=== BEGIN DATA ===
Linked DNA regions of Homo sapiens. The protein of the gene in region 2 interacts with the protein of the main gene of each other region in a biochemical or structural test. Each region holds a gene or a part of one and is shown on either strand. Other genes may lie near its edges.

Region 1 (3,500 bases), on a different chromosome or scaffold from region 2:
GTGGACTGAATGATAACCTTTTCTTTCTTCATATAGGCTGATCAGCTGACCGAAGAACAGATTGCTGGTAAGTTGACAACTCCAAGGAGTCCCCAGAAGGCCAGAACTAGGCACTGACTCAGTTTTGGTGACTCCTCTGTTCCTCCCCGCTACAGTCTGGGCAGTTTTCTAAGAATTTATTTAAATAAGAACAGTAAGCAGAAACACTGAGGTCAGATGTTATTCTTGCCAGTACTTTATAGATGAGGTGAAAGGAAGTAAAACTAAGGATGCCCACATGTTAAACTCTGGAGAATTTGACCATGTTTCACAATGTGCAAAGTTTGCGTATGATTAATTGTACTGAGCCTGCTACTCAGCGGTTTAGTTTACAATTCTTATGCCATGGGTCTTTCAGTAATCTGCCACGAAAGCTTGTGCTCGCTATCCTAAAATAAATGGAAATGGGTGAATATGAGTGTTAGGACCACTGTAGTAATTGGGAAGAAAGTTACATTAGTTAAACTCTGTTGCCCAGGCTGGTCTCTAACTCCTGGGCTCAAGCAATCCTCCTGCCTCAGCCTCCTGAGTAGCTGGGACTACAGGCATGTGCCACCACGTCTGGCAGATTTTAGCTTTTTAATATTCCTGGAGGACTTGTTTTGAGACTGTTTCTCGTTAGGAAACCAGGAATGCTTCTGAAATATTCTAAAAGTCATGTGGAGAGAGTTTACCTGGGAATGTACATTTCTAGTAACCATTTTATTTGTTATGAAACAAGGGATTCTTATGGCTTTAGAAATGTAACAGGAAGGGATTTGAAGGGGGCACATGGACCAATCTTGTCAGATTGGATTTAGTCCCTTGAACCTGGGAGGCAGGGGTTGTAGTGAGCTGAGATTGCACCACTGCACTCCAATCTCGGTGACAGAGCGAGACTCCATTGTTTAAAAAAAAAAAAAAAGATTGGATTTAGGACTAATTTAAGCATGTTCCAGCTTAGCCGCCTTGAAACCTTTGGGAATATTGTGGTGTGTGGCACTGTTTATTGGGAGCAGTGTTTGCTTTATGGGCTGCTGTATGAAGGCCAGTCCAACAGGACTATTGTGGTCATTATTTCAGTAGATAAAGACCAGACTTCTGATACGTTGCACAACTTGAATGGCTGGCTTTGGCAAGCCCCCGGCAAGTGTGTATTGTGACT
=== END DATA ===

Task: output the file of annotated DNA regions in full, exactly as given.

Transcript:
Linked DNA regions of Homo sapiens. The protein of the gene in region 2 interacts with the protein of the main gene of each other region in a biochemical or structural test. Each region holds a gene or a part of one and is shown on either strand. Other genes may lie near its edges.

Region 1 (3,500 bases), on a different chromosome or scaffold from region 2:
GTGGACTGAATGATAACCTTTTCTTTCTTCATATAGGCTGATCAGCTGACCGAAGAACAGATTGCTGGTAAGTTGACAACTCCAAGGAGTCCCCAGAAGGCCAGAACTAGGCACTGACTCAGTTTTGGTGACTCCTCTGTTCCTCCCCGCTACAGTCTGGGCAGTTTTCTAAGAATTTATTTAAATAAGAACAGTAAGCAGAAACACTGAGGTCAGATGTTATTCTTGCCAGTACTTTATAGATGAGGTGAAAGGAAGTAAAACTAAGGATGCCCACATGTTAAACTCTGGAGAATTTGACCATGTTTCACAATGTGCAAAGTTTGCGTATGATTAATTGTACTGAGCCTGCTACTCAGCGGTTTAGTTTACAATTCTTATGCCATGGGTCTTTCAGTAATCTGCCACGAAAGCTTGTGCTCGCTATCCTAAAATAAATGGAAATGGGTGAATATGAGTGTTAGGACCACTGTAGTAATTGGGAAGAAAGTTACATTAGTTAAACTCTGTTGCCCAGGCTGGTCTCTAACTCCTGGGCTCAAGCAATCCTCCTGCCTCAGCCTCCTGAGTAGCTGGGACTACAGGCATGTGCCACCACGTCTGGCAGATTTTAGCTTTTTAATATTCCTGGAGGACTTGTTTTGAGACTGTTTCTCGTTAGGAAACCAGGAATGCTTCTGAAATATTCTAAAAGTCATGTGGAGAGAGTTTACCTGGGAATGTACATTTCTAGTAACCATTTTATTTGTTATGAAACAAGGGATTCTTATGGCTTTAGAAATGTAACAGGAAGGGATTTGAAGGGGGCACATGGACCAATCTTGTCAGATTGGATTTAGTCCCTTGAACCTGGGAGGCAGGGGTTGTAGTGAGCTGAGATTGCACCACTGCACTCCAATCTCGGTGACAGAGCGAGACTCCATTGTTTAAAAAAAAAAAAAAAGATTGGATTTAGGACTAATTTAAGCATGTTCCAGCTTAGCCGCCTTGAAACCTTTGGGAATATTGTGGTGTGTGGCACTGTTTATTGGGAGCAGTGTTTGCTTTATGGGCTGCTGTATGAAGGCCAGTCCAACAGGACTATTGTGGTCATTATTTCAGTAGATAAAGACCAGACTTCTGATACGTTGCACAACTTGAATGGCTGGCTTTGGCAAGCCCCCGGCAAGTGTGTATTGTGACT